Anesthesia and the developing brain: A way forward for clinical research

Andrew J. Davidson, Karin Becke, Jurgen De Graaff, Gaia Giribaldi, Walid Habre, Tom Hansen, Rodney W. Hunt, Caleb Ing, Andreas Loepke, Mary Ellen McCann, Gillian D. Ormond, Alessio Pini Prato, Ida Salvo, Lena Sun, Laszlo Vutskits, Suellen Walker, Nicola Disma

Research output: Contribution to journalArticlepeer-review


It is now well established that many general anesthetics have a variety of effects on the developing brain in animal models. In contrast, human cohort studies show mixed evidence for any association between neurobehavioural outcome and anesthesia exposure in early childhood. In spite of large volumes of research, it remains very unclear if the animal studies have any clinical relevance; or indeed how, or if, clinical practice needs to be altered. Answering these questions is of great importance given the huge numbers of young children exposed to general anesthetics. A recent meeting in Genoa brought together researchers and clinicians to map a path forward for future clinical studies. This paper describes these discussions and conclusions. It was agreed that there is a need for large, detailed, prospective, observational studies, and for carefully designed trials. It may be impossible to design or conduct a single study to completely exclude the possibility that anesthetics can, under certain circumstances, produce long-term neurobehavioural changes in humans; however, observational studies will improve our understanding of which children are at greatest risk, and may also suggest potential underlying etiologies, and clinical trials will provide the strongest evidence to test the effectiveness of different strategies or anesthetic regimens with respect to better neurobehavioral outcome.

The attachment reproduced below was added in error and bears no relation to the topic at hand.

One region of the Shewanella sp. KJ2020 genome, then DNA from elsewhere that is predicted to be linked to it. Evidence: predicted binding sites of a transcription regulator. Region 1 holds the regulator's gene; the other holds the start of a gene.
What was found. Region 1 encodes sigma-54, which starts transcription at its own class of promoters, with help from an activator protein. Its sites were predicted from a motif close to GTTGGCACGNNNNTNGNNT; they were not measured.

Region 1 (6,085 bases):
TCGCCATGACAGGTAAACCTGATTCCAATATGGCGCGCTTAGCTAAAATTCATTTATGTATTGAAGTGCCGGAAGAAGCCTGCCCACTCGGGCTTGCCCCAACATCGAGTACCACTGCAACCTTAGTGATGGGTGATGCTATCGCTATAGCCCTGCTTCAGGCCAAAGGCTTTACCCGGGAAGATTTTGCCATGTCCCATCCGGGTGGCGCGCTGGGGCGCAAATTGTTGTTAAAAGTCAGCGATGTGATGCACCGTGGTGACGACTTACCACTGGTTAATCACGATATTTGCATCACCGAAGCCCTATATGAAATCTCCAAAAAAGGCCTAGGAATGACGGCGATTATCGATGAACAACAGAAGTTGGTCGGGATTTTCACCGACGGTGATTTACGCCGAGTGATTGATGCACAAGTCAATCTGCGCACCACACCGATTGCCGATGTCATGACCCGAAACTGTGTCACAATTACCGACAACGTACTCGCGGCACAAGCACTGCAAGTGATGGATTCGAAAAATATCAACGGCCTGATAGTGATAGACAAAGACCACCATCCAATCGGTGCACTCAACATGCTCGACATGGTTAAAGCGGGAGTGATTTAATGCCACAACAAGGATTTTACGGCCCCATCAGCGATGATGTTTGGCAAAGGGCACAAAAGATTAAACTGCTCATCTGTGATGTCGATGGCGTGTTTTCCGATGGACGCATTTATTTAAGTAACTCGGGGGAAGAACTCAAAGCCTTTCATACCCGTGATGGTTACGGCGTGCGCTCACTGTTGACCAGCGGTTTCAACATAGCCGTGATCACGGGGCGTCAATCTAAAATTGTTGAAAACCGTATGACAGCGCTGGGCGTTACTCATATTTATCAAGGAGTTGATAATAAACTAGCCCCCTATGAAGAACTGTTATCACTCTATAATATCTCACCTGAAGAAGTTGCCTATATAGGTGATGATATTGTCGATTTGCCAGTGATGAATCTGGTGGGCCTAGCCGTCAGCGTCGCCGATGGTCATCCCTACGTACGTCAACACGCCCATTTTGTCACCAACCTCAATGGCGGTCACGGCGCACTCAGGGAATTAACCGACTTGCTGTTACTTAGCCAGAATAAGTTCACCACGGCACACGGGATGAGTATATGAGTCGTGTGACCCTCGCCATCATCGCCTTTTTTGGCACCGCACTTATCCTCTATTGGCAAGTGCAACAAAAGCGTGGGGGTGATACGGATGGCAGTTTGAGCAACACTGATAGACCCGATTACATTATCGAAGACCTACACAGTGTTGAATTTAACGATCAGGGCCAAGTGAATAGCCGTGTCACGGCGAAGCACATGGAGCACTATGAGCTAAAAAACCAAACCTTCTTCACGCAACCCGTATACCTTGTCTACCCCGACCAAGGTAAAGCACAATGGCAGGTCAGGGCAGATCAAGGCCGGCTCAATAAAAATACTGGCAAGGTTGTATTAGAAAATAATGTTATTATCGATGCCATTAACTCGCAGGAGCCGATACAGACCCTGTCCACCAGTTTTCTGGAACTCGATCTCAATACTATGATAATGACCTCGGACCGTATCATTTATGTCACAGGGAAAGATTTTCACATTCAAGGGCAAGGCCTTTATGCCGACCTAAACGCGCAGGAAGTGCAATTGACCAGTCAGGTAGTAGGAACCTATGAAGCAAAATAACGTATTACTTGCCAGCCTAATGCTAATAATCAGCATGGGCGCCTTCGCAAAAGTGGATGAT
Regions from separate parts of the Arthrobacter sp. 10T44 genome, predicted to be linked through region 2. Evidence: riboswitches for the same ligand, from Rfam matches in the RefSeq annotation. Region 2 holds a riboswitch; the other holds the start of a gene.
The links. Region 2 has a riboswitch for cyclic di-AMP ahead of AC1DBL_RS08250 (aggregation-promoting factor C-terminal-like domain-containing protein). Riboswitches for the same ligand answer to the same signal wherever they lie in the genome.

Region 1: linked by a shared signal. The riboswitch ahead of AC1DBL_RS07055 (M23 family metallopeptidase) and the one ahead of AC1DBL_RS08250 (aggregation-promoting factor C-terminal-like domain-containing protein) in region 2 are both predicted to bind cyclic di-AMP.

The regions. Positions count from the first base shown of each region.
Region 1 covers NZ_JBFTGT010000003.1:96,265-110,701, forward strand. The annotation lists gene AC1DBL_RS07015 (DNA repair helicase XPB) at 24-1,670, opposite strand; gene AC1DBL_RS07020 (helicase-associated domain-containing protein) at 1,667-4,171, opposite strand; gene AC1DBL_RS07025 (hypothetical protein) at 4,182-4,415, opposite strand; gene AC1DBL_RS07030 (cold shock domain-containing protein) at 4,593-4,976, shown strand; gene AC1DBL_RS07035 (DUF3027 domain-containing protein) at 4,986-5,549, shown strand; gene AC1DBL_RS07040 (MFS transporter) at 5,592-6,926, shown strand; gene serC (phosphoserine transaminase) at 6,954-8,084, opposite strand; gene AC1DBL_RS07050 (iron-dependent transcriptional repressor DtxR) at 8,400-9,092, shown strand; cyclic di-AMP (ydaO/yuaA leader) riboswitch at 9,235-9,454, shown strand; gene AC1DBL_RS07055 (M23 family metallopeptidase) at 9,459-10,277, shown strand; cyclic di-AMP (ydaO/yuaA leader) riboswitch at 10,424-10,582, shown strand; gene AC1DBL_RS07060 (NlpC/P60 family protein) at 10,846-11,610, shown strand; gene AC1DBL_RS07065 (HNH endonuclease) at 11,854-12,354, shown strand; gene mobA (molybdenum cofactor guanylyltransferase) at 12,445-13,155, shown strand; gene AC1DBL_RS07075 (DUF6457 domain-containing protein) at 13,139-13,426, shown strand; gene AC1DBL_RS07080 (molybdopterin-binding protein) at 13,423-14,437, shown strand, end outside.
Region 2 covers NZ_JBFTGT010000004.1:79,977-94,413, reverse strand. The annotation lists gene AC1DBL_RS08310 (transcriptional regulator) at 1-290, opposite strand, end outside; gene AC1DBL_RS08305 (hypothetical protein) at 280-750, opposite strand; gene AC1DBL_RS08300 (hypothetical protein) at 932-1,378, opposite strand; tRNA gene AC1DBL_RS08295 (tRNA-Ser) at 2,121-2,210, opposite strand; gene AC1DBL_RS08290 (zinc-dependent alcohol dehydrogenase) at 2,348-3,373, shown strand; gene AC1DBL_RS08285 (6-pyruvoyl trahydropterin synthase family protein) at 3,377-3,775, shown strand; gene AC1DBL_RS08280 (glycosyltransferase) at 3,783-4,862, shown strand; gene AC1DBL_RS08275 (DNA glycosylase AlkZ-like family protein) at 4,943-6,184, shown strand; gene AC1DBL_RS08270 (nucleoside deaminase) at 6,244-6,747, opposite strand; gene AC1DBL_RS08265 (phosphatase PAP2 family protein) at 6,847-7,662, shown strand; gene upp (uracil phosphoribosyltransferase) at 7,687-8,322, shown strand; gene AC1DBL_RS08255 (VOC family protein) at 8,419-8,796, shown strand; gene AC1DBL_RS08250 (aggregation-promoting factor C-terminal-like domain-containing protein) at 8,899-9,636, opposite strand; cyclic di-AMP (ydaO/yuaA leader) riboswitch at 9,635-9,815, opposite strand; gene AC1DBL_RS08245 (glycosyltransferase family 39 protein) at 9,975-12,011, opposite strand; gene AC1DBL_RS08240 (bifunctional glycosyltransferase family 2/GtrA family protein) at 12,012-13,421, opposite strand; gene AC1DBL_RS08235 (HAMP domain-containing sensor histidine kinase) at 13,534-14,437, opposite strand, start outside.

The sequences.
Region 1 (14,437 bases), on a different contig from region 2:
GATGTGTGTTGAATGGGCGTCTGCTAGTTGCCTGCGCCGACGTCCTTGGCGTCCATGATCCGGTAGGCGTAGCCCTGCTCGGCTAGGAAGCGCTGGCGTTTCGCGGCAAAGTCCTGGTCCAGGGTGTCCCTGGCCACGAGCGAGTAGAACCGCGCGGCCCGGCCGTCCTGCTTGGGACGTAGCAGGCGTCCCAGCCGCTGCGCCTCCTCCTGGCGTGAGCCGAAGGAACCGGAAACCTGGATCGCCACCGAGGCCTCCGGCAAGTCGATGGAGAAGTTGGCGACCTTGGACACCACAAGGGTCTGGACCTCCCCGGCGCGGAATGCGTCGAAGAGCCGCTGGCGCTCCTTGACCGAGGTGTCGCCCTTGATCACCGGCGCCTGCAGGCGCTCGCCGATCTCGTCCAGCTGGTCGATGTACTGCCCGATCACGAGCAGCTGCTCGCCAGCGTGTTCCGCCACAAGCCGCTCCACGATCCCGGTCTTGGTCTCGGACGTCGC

Original languageEnglish
Pages (from-to)447-452
Number of pages6
JournalPaediatric Anaesthesia
Issue number5
Publication statusPublished - May 1 2015


  • clinical research
  • clinical trials
  • general anesthetic
  • neurodevelopment
  • observational study
  • pediatrics

ASJC Scopus subject areas

  • Anesthesiology and Pain Medicine
  • Pediatrics, Perinatology, and Child Health
  • Medicine(all)


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